North Bristol Post 16 Centre

North Bristol Post 16 Centre

North Bristol Post 16 Centre

Cotham and Redland Green Learning Communities

Director's Blog: What subjects should I choose?

It was great to see so many new students at the North Bristol Post 16 Open Evening on the 15th of October. Don't forget that we have an Information Evening on the 5th of November. This will give you the opportunity to visit Cotham learning community.

You will find that everyone is very free with their advice about the subjects you should study at A level, Pre U or BTEC level. There will be no shortage of people telling you to take this or that subject, often contradicting each other and themselves, leaving you more confused and conflicted. There are all sorts of reasons to take particular subjects, but they need to be YOUR reasons and not somebody else’s

First of all, you need to take subjects that you enjoy and are good at. You will be studying them intensely for at least a year, probably two, and you will not do well unless you enjoy the subject and feel confident with it.  At A Level, Pre U and BTEC level  subjects require extra reading, additional work outside the classroom and you are much more likely to do this and do it well if you have a natural enthusiasm and interest in the subject. For example, if you are thinking about English Literature, do you actually like reading? Do you read a lot in your spare time? Do you enjoy a range of texts and not just books written for a modern day teenage audience? In maths, do you relish the challenge of a harder question? Do you hate to be told the answer before you have tried a problem every which way? Do you feel confident and in control?

The Russell Group has published a guide to A Level choices, which has been widely misunderstood and misquoted. The guide http://www.russellgroup.ac.uk/policy/case-studies/informed-choices/ describes which A level subjects are facilitating subjects.  Facilitating subjects are carefully defined as those that provide good progression opportunities to a range of degree subjects. They make the point that economics, for example, is a good and well regarded subject but is not a so-called  facilitating subject because it is not actually a required subject for many degree courses. The Russell Group suggest that students take two facilitating subjects. This is good general advice for those who want to keep their options open, but remember that it will not apply in all individual circumstances. The most important factor will be the grades that you get rather than the subjects you study.

If you are clear on your future career and on the degree you want to take, then congratulations. It is much easier to pursue a goal when you know what the goal is! If you are in this situation then you are better placed to get good advice. Check out some university websites (make sure you check a few and not just one or two) but do take care to avoid the ‘received wisdom’ and rumours that you may  have heard from friends or which were true in your parents day.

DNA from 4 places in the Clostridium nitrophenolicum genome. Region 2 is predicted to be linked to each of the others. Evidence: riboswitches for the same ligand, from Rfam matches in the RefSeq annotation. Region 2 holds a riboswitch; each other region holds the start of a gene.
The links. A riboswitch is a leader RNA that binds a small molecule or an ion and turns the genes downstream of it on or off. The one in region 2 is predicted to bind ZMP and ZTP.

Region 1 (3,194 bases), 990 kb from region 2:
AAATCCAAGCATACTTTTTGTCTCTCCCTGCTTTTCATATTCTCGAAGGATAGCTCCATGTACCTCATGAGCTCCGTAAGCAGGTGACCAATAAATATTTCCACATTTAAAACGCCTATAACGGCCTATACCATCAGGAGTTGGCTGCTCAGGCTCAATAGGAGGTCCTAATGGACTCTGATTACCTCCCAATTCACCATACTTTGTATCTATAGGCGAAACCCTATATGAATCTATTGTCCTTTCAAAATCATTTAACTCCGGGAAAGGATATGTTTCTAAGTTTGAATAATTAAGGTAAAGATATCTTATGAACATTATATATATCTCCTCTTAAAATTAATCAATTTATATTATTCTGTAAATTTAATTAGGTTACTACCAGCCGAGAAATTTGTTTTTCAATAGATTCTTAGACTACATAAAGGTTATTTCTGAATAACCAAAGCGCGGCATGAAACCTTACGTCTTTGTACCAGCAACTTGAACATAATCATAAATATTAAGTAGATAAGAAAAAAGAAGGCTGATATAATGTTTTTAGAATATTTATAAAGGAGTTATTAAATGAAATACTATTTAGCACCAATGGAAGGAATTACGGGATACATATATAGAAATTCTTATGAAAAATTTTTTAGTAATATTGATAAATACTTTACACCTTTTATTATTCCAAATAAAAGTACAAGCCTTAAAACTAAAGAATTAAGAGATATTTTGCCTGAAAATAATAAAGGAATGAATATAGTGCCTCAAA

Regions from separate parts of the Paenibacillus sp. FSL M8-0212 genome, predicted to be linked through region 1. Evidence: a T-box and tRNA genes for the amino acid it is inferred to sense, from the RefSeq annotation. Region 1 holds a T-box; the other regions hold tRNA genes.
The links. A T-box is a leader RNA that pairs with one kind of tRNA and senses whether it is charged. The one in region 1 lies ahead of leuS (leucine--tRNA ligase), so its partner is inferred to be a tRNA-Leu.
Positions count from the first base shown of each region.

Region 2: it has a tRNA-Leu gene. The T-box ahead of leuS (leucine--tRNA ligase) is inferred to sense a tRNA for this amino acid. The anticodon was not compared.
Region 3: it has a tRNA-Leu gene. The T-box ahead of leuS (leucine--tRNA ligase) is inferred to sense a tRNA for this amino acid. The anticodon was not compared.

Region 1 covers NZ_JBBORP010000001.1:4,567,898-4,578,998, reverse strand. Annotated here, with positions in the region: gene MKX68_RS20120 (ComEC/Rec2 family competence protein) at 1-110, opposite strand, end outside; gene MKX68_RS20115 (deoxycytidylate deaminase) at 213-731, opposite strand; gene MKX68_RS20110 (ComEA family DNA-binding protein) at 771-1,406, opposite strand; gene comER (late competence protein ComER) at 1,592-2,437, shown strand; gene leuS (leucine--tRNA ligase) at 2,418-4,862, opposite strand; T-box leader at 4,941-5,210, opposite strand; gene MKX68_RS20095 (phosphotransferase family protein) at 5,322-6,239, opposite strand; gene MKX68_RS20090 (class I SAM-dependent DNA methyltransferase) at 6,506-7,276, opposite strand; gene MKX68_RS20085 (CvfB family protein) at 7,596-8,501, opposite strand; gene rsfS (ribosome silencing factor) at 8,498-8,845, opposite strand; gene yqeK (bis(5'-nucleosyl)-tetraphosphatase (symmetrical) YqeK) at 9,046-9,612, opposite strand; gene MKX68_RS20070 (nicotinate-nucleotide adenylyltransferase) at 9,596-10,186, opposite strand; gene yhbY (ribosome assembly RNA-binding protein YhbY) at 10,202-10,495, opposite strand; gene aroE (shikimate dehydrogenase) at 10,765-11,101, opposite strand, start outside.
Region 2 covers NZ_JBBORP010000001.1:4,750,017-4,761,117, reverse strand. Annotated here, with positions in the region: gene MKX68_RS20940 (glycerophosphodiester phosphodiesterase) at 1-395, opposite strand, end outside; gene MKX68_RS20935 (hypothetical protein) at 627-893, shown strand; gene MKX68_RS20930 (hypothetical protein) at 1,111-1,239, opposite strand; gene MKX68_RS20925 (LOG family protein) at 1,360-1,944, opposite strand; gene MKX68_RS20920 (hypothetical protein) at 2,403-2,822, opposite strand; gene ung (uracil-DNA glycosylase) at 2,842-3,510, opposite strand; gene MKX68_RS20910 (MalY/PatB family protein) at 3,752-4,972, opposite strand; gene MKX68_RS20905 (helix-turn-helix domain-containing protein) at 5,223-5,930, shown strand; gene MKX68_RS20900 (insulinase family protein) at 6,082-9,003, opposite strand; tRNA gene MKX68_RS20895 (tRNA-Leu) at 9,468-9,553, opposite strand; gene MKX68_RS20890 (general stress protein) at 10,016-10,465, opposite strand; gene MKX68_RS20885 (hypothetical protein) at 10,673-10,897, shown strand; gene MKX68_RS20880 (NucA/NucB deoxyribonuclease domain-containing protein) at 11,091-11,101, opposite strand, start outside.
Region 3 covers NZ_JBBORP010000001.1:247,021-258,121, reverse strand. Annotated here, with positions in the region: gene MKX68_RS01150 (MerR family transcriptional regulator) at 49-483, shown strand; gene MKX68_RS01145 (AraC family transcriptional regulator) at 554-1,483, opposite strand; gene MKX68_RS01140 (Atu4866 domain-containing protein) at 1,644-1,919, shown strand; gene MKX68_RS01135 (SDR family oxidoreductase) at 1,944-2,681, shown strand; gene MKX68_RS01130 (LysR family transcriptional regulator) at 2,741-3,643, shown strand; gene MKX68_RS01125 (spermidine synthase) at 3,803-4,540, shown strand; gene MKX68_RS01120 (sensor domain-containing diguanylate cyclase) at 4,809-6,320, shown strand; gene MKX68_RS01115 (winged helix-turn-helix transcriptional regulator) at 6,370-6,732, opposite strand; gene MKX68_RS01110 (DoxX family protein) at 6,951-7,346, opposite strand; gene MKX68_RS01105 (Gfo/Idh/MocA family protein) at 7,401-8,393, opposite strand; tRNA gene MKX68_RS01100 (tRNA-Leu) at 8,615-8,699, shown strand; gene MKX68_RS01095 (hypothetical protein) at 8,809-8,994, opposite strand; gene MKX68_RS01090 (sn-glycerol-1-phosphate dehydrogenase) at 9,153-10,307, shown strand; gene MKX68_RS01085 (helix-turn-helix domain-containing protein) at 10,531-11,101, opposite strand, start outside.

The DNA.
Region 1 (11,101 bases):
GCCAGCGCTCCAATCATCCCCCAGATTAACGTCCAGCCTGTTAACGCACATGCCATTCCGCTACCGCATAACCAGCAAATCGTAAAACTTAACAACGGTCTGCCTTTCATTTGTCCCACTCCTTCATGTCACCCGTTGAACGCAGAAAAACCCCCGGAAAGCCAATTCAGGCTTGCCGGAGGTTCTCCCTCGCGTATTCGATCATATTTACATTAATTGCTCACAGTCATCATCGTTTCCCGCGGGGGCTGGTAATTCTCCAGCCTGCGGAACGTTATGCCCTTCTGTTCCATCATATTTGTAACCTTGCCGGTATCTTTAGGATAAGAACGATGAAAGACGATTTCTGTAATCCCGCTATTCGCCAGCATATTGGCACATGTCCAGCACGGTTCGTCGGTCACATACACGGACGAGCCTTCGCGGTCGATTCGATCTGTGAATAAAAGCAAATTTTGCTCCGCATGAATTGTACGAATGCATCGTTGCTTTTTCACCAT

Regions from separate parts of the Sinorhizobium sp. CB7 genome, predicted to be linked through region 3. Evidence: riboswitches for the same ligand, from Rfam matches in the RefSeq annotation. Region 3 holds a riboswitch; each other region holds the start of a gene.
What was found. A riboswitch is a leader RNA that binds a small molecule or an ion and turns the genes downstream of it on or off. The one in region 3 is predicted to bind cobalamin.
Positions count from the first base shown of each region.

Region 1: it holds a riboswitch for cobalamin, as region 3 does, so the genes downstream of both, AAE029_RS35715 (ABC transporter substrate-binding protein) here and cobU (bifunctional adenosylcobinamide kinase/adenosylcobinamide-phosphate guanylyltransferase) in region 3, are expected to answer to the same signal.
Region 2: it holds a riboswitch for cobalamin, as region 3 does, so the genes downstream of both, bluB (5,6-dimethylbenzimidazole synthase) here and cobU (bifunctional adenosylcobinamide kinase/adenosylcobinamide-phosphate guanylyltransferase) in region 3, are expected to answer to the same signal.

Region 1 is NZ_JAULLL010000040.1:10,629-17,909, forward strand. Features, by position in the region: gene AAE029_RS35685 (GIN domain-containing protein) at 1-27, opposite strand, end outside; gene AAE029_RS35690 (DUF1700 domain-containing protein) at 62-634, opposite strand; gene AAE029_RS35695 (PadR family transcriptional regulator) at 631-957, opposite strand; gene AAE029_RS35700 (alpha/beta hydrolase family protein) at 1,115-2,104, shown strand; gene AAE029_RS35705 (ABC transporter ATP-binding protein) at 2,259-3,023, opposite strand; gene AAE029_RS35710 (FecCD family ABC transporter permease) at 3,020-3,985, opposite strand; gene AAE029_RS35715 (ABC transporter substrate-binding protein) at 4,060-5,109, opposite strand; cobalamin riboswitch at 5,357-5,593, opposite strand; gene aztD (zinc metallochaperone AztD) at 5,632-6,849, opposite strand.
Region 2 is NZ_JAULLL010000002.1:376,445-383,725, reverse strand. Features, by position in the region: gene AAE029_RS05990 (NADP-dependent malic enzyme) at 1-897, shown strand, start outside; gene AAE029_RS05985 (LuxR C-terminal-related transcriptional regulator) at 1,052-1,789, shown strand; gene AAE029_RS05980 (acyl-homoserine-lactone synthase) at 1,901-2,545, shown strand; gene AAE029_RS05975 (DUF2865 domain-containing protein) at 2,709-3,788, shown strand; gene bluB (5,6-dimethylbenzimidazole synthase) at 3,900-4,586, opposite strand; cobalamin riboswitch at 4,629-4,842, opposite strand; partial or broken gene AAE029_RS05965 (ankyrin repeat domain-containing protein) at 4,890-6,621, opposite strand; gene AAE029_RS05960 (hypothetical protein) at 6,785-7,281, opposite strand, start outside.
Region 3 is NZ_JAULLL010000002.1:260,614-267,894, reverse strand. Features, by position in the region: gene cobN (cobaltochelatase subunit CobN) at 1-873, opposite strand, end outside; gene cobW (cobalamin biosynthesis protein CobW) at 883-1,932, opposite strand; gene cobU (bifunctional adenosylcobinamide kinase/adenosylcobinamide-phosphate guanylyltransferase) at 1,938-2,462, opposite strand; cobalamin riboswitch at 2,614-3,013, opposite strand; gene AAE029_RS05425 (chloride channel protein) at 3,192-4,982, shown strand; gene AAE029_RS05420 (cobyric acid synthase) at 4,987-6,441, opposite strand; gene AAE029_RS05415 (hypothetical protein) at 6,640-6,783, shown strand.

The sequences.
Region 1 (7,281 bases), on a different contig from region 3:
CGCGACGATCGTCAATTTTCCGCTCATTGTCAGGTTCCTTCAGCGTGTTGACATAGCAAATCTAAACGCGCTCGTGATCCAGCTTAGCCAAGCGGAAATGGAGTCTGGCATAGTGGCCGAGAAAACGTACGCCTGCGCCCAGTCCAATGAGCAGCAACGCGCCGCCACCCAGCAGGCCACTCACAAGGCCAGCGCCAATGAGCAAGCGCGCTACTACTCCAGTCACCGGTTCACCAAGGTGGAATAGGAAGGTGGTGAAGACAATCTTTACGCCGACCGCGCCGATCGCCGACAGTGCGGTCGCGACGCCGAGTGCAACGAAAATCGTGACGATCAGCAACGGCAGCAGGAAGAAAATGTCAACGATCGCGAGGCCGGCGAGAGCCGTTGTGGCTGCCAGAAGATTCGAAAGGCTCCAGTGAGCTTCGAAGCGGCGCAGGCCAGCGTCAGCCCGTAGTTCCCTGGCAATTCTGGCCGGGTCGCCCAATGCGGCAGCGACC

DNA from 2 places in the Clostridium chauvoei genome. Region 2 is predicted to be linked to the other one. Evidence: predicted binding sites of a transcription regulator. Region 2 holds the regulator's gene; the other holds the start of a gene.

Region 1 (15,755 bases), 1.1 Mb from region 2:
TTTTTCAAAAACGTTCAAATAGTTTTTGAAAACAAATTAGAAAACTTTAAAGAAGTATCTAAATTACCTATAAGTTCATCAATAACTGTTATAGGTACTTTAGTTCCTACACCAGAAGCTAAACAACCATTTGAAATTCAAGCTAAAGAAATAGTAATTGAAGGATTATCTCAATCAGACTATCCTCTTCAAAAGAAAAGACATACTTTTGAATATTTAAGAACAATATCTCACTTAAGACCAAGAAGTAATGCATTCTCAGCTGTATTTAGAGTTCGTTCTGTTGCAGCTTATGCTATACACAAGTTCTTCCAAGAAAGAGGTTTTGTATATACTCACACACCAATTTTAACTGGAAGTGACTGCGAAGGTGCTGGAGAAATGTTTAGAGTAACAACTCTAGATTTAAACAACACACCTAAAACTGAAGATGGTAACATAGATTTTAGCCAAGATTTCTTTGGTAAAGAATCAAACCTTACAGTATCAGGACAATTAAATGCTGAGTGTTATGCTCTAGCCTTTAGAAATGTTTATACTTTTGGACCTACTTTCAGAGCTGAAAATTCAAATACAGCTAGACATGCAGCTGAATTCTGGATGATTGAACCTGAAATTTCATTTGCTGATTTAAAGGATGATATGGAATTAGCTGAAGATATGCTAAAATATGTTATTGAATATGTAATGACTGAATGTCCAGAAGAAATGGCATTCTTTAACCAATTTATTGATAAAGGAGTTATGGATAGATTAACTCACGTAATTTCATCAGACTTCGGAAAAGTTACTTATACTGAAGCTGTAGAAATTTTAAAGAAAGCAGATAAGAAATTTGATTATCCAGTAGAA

If you don’t know what you want to take at university, never mind what career path you want to follow, don’t panic! You are in the majority. But do try to get down to some serious thinking. The choices you make now will determine what choices are open to you further down the road.  Do some research. Think carefully about the subjects that you currently do and find out about A Level subjects that aren’t available at GCSE and whether they might suit you. Take advantage of open days at sixth forms to find out more about subjects and ask sixth form students for their feedback.

Many degree courses will stipulate the obvious A levels. For example, to do a history degree, you need history A level; to do a geography degree you need geography A level.

Here are some of the less obvious ones:

University

A Level

Architecture

Many require A level art (or AS level may suffice); some require some sciences or maths.

Computing

Maths. Further maths useful for Cambridge.

Economics

Maths. Further maths advised for Cambridge/LSE.

Engineering

Maths and physics usually required. Chemistry essential for chemical engineering. Further maths advised for some top universities.

English Literature

English lit needed. There are increasing numbers of English courses, not just Eng lit, many of which accept English language.

Law

Advised to do at least one essay based subject. At least two ‘traditional’ subjects are recommended.

Maths

Further maths advised (essential for the very top universities).

Medicine/Dentistry/ Veterinary

Biology and chemistry. Don’t require maths or physics. Some medical schools like at least one non-science/maths subject.

 

Mainly A/A* grades required at GCSE.

Natural Science

Should do maths, chemistry and either biology or physics. Further maths useful for Cambridge.

Pharmacy

Chemistry, plus at least one from biology, maths and physics.

Physics

Further maths advised (essential for the very top universities).

Physiotherapy

Most universities want biology or PE. Some specify biology. Some want two sciences (counting PE as a science).

Psychology

At least one science/maths course advised. There are a few BA psychology degrees which don’t require a science.

We look forward to receiving your applications. Don't forget the closing date is the 4th of December.

Ms Curran